Gardening course focuses on optimizing under drought conditions

Orin Martin, UCSC
Orin Martin, manager of the Chadwick Garden at UCSC, will explain methods of contending with drought conditions during a three-session Garden Cruz class.

Drought conditions can be especially daunting for gardeners, but as gardening expert Orin Martin points out, “Although the drought is a challenge, it’s also an opportunity to give your garden the horticultural equivalent of a 50,000-mile tune up.”

Martin, who has managed the Alan Chadwick Garden at UC Santa Cruz for more than 30 years, will team with gardening instructor Sky DeMuro to teach “Garden Cruz: Organic Matters,” a lecture and hands-on workshop series on three Saturdays designed to provide a “toolkit” of the knowledge and skills you need to create a thriving organic garden and optimize water use in your garden and landscape.

The workshop series will take place at the historic Chadwick Garden on the UC Santa Cruz campus from 10 a.m. to 4 p.m. on March 15, 22 and 29.

Topics covered will include soil development, garden bed preparation, transplanting and direct seeding, water-wise irrigation techniques and crop choices, and pest control. Participants will also learn how to make and use compost, cover crops and other soil-building inputs that will help your garden use water efficiently. Each day includes both lectures and hands-on learning so that participants have a chance to practice the skills being taught.

This course is ideal for home gardeners looking to improve gardening skills, community members and students involved in campus and community gardens, and teachers working with school gardens.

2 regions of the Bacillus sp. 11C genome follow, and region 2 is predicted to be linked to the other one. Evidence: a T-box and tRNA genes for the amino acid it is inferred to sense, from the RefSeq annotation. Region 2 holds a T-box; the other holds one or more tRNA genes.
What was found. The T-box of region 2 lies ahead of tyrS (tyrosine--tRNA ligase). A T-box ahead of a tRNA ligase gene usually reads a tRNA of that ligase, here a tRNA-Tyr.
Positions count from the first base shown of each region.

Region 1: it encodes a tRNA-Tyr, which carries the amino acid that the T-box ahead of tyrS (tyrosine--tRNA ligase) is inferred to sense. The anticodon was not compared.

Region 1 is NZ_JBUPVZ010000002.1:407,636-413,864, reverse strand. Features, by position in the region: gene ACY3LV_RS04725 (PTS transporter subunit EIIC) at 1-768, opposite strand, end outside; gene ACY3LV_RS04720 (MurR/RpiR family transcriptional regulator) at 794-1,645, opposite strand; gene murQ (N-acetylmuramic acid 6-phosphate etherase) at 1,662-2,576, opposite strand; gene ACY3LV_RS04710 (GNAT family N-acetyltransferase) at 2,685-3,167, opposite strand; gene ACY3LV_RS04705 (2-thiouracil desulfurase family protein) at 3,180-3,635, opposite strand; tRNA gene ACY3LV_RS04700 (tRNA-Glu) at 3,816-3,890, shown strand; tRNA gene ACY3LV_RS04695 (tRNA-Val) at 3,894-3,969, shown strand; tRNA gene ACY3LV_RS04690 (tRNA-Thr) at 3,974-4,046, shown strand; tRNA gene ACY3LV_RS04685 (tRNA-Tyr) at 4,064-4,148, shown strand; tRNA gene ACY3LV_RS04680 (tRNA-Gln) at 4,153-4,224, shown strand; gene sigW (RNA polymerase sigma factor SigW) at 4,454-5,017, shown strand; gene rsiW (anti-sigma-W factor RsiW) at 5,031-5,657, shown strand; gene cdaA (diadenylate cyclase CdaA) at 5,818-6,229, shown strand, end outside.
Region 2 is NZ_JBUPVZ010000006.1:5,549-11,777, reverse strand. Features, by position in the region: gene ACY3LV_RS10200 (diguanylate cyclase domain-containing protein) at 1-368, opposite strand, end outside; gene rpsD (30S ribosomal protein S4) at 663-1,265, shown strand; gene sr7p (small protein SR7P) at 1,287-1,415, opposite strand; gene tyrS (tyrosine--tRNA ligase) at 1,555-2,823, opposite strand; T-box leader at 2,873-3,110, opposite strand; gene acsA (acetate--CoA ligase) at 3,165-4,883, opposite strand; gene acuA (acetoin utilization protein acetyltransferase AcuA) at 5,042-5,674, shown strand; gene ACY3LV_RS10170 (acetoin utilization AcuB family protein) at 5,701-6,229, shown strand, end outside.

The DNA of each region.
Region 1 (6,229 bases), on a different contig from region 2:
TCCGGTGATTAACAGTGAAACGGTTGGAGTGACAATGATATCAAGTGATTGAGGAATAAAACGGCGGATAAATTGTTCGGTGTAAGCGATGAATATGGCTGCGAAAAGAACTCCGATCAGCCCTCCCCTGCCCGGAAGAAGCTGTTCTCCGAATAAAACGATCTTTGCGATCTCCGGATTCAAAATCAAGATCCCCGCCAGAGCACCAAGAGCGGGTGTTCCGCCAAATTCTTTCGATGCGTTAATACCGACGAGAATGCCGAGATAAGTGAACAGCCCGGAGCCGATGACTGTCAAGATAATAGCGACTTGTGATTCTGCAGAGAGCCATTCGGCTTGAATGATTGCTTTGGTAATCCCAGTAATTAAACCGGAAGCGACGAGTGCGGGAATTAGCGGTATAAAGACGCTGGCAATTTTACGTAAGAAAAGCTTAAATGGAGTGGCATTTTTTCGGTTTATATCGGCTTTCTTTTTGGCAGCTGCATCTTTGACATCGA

With the drought in mind, Martin and DeMuro will emphasize the water-saving tricks of the gardening trade. That includes what Martin calls the “3Cs”: cultivation, compost, and cover crops.

“We’ll emphasize proper cultivation skills to use in creating garden beds, along with how to best use compost and cover crops to improve soil structure and make sure your soil gets the most out of whatever water it receives,” Martin said.

“The goal is to get the water to stick around so that plant roots can make optimal use of it, rather than puddling or running off and causing erosion. Even if you plan to cut back on what you grow this season, these techniques will improve your soil’s physical properties and capacity to nourish healthy plants through the years,” he said.

Other water-wise skills covered during the course include efficient irrigation systems and practices, how to properly assess soil moisture to avoid overwatering, and strategies for using water-conserving mulches.

Cost of the three-Saturday workshop is $300 (general public), $175 for educators, and $150 for limited-income participants and students. Class size is limited and pre-registration is required by March 11. For details and to register, see

For more information, call 831-459-3240 or send email to: This workshop is sponsored by the Friends of the UCSC Farm & Garden and the UCSC Center for Agroecology & Sustainable Food Systems.